newsGeorge Orwell's son wants to save war site that inspired book
Life and Style
Audrey Hepburn with Hubert De Givenchy, whose well-cut black tuxedo is a 'timeless look'
fashionIt may be a paradox, but the industry loves it
Arts and Entertainment
The pair in their heyday in 1967
music
Life and Style
fashionFrom bathing dresses in the twenties to modern bikinis
Finacial products from our partners
Property search
Latest stories from i100
Have you tried new the Independent Digital Edition apps?
Independent Dating
and  

By clicking 'Search' you
are agreeing to our
Terms of Use.

ES Rentals

    iJobs Job Widget
    iJobs Money & Business

    Guru Careers: Software Developer / C# Developer

    £40-50K: Guru Careers: We are seeking an experienced Software / C# Developer w...

    Neil Pavier: Management Accountant

    £45,000 - £55,000: Neil Pavier: Are you looking for your next opportunity for ...

    Sheridan Maine: Commercial Accountant

    £45,000 - £55,000: Sheridan Maine: Are you a newly qualified ACA/ACCA/ACMA qua...

    Laura Norton: Project Accountant

    £50,000 - £60,000: Laura Norton: Are you looking for an opportunity within a w...

    Day In a Page

    Abuse - and the hell that came afterwards

    Abuse - and the hell that follows

    James Rhodes on the extraordinary legal battle to publish his memoir
    Why we need a 'tranquility map' of England, according to campaigners

    It's oh so quiet!

    The case for a 'tranquility map' of England
    'Timeless fashion': It may be a paradox, but the industry loves it

    'Timeless fashion'

    It may be a paradox, but the industry loves it
    If the West needs a bridge to the 'moderates' inside Isis, maybe we could have done with Osama bin Laden staying alive after all

    Could have done with Osama bin Laden staying alive?

    Robert Fisk on the Fountainheads of World Evil in 2011 - and 2015
    New exhibition celebrates the evolution of swimwear

    Evolution of swimwear

    From bathing dresses in the twenties to modern bikinis
    Sun, sex and an anthropological study: One British academic's summer of hell in Magaluf

    Sun, sex and an anthropological study

    One academic’s summer of hell in Magaluf
    From Shakespeare to Rising Damp... to Vicious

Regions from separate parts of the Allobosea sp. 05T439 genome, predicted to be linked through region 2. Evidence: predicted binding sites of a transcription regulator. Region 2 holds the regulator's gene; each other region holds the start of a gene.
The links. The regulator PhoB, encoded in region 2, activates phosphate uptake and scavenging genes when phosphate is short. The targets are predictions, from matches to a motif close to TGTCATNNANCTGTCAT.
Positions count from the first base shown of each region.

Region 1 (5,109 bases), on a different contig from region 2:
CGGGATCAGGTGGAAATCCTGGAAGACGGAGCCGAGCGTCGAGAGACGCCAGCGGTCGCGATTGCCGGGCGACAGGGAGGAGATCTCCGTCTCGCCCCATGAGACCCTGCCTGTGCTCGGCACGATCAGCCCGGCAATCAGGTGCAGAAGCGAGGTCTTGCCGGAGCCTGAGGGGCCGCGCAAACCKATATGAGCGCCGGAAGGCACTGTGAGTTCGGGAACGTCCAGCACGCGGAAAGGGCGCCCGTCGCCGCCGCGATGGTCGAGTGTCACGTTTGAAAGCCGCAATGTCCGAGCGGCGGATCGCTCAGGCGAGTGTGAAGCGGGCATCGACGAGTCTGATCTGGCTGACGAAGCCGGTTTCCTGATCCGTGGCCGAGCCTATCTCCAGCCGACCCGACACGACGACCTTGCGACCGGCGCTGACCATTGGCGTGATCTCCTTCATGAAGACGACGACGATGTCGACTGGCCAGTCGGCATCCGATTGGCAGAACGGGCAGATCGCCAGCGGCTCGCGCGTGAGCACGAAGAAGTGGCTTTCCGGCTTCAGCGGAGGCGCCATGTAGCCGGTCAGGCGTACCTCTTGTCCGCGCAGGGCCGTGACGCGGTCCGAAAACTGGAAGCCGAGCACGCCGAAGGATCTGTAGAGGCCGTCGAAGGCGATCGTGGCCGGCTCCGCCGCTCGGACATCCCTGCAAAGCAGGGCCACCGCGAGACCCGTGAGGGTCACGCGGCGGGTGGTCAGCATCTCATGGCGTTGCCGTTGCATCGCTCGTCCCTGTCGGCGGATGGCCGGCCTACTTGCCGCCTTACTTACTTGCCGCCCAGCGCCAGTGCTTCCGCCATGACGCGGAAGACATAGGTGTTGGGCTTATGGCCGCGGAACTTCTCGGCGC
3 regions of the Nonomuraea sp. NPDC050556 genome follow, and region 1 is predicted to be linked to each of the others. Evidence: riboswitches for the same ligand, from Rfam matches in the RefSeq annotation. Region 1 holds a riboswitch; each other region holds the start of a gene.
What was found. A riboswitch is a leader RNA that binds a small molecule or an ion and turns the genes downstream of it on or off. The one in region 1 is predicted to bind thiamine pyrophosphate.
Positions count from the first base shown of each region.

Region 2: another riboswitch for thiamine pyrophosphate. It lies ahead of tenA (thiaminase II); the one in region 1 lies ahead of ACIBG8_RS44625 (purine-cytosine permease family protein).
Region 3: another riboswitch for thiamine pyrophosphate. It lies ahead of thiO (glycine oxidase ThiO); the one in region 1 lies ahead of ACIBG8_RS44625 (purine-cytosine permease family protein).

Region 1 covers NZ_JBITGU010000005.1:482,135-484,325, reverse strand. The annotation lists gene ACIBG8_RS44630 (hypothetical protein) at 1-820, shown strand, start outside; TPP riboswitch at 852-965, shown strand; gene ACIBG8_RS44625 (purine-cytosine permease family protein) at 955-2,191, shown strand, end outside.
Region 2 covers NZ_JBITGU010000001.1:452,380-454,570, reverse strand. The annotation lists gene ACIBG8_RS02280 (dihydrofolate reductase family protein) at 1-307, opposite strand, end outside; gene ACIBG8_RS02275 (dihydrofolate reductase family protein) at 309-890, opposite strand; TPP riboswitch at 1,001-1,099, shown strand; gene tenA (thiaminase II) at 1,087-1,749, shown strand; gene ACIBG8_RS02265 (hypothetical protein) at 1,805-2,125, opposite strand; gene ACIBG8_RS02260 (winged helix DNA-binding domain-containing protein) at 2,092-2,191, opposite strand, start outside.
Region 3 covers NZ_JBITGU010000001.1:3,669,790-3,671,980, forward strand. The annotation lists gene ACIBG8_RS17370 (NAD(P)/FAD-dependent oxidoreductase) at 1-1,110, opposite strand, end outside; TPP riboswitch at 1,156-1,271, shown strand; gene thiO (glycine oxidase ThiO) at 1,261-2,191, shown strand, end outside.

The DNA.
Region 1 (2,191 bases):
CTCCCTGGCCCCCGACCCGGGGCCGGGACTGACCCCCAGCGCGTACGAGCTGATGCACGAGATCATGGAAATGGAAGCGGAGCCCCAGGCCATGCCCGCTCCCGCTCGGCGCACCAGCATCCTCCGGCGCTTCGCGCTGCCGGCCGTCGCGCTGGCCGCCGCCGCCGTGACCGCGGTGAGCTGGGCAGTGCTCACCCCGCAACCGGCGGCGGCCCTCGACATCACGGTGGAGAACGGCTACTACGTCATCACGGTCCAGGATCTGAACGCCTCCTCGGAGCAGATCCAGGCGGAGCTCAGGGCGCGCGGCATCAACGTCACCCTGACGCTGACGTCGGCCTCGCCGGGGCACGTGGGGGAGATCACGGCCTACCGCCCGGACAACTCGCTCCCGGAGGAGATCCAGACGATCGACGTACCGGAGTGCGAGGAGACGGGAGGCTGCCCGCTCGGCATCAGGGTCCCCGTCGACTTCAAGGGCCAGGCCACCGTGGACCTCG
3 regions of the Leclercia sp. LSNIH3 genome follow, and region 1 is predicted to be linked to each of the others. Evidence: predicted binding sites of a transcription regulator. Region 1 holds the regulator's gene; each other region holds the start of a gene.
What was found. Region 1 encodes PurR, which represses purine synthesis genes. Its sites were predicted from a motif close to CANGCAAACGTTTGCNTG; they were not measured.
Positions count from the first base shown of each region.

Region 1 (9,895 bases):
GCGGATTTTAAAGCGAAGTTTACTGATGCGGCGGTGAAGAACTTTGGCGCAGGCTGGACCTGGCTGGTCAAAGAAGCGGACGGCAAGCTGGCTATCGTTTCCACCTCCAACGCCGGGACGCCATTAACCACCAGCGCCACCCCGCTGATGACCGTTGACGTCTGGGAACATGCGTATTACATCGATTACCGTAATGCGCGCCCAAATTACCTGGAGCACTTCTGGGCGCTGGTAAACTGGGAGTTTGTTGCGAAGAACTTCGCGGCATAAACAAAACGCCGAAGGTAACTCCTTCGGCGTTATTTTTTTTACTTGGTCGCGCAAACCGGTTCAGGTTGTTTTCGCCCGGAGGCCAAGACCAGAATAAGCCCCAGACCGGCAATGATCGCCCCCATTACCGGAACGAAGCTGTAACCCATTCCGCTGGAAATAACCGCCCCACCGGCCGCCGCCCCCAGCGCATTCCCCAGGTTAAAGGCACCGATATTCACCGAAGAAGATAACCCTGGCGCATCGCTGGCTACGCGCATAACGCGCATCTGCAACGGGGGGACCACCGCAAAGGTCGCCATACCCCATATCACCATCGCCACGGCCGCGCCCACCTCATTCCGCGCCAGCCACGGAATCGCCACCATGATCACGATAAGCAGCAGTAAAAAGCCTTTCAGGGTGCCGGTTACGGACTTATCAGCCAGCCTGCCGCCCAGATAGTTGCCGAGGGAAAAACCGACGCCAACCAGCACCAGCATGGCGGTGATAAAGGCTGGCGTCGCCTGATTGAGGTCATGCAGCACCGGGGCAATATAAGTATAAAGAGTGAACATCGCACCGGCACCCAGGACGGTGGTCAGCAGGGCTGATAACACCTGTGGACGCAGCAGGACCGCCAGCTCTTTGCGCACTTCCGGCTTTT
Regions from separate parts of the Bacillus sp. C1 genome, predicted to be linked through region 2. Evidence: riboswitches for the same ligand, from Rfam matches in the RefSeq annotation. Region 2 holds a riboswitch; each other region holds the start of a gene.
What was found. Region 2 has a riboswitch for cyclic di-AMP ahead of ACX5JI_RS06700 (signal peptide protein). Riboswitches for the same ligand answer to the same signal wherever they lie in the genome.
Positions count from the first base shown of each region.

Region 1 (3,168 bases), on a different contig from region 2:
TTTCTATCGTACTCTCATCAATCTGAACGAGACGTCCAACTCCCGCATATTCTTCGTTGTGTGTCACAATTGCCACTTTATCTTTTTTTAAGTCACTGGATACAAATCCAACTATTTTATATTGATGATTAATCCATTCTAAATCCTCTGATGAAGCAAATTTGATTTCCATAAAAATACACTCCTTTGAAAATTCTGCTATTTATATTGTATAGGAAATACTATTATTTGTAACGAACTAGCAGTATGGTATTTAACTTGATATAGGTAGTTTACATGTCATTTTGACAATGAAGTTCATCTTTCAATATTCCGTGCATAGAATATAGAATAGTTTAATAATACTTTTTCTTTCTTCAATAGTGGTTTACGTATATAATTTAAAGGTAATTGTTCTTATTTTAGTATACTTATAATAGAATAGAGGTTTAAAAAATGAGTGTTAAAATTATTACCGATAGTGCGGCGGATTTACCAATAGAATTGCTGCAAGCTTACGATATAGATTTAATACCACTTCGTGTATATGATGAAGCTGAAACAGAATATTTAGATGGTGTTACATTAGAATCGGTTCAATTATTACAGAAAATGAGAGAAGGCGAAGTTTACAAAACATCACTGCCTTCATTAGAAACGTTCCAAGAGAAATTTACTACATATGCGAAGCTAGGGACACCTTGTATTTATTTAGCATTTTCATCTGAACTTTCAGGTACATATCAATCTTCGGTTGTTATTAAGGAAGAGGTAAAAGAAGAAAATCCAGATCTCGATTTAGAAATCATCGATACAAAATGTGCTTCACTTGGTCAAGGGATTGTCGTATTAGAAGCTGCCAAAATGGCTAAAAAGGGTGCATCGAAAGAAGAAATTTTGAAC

Frances de la Tour's 50-year triumph

    'Rising Damp' brought De la Tour such recognition that she could be forgiven if she'd never been able to move on. But at 70, she continues to flourish - and to beguile
    'That Whitsun, I was late getting away...'

    Ian McMillan on the Whitsun Weddings

    This weekend is Whitsun, and while the festival may no longer resonate, Larkin's best-loved poem, lives on - along with the train journey at the heart of it
    Kathryn Williams explores the works and influences of Sylvia Plath in a new light

    Songs from the bell jar

    Kathryn Williams explores the works and influences of Sylvia Plath
    How one man's day in high heels showed him that Cannes must change its 'no flats' policy

    One man's day in high heels

    ...showed him that Cannes must change its 'flats' policy
    Is a quiet crusade to reform executive pay bearing fruit?

    Is a quiet crusade to reform executive pay bearing fruit?

    Dominic Rossi of Fidelity says his pressure on business to control rewards is working. But why aren’t other fund managers helping?
    The King David Hotel gives precious work to Palestinians - unless peace talks are on

    King David Hotel: Palestinians not included

    The King David is special to Jerusalem. Nick Kochan checked in and discovered it has some special arrangements, too
    More people moving from Australia to New Zealand than in the other direction for first time in 24 years

    End of the Aussie brain drain

    More people moving from Australia to New Zealand than in the other direction for first time in 24 years
    Meditation is touted as a cure for mental instability but can it actually be bad for you?

    Can meditation be bad for you?

    Researching a mass murder, Dr Miguel Farias discovered that, far from bringing inner peace, meditation can leave devotees in pieces
    Eurovision 2015: Australians will be cheering on their first-ever entrant this Saturday

    Australia's first-ever Eurovision entrant

    Australia, a nation of kitsch-worshippers, has always loved the Eurovision Song Contest. Maggie Alderson says it'll fit in fine